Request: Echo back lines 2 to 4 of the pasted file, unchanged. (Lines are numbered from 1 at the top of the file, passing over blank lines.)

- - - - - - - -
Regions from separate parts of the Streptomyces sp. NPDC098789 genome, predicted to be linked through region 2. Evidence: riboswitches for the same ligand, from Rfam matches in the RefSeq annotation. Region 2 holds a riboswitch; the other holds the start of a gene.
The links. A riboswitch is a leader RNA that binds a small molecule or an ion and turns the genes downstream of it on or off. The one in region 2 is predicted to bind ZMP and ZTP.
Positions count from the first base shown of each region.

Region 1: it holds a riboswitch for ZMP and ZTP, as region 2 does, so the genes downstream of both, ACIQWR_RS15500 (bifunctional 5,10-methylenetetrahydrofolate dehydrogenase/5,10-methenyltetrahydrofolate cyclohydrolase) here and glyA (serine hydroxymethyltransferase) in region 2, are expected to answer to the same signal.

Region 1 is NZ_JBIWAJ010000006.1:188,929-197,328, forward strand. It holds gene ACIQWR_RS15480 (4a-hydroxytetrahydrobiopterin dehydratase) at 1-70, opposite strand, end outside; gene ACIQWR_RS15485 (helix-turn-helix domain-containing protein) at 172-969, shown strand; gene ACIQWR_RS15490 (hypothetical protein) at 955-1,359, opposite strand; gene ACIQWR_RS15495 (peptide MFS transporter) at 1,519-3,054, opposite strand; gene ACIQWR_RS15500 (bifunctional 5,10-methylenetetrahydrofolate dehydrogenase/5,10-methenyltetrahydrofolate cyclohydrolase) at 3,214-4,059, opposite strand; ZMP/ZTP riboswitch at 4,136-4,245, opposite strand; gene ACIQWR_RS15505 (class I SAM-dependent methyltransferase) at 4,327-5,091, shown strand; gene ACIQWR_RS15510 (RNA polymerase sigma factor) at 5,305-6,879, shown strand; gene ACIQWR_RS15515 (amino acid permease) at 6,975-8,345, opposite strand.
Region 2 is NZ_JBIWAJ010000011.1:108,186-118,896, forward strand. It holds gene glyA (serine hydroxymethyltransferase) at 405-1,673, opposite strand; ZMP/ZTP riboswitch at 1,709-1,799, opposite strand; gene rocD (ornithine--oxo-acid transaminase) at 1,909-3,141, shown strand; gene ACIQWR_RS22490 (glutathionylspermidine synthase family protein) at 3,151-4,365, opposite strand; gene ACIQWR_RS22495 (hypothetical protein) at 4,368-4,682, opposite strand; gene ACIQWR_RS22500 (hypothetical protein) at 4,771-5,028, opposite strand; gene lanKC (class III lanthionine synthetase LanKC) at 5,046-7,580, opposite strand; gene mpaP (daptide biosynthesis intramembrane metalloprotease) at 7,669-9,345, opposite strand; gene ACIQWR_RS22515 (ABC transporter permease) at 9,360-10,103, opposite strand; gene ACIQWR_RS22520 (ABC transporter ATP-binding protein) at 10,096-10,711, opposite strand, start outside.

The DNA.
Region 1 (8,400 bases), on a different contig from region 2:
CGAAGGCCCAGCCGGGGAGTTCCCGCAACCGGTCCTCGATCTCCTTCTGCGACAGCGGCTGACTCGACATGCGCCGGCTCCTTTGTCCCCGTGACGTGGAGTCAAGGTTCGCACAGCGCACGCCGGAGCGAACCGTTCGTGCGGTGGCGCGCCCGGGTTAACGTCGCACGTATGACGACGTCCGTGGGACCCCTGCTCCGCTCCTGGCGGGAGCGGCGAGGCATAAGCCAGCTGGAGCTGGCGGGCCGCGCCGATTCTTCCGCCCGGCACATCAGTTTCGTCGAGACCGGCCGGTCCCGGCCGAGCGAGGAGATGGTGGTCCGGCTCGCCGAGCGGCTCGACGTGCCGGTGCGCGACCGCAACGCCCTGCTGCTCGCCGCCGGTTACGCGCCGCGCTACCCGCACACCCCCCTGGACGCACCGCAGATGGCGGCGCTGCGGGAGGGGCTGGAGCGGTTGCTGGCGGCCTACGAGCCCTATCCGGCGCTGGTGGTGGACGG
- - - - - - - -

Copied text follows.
The links. A riboswitch is a leader RNA that binds a small molecule or an ion and turns the genes downstream of it on or off. The one in region 2 is predicted to bind ZMP and ZTP.
Positions count from the first base shown of each region.

Region 1: it holds a riboswitch for ZMP and ZTP, as region 2 does, so the genes downstream of both, ACIQWR_RS15500 (bifunctional 5,10-methylenetetrahydrofolate dehydrogenase/5,10-methenyltetrahydrofolate cyclohydrolase) here and glyA (serine hydroxymethyltransferase) in region 2, are expected to answer to the same signal.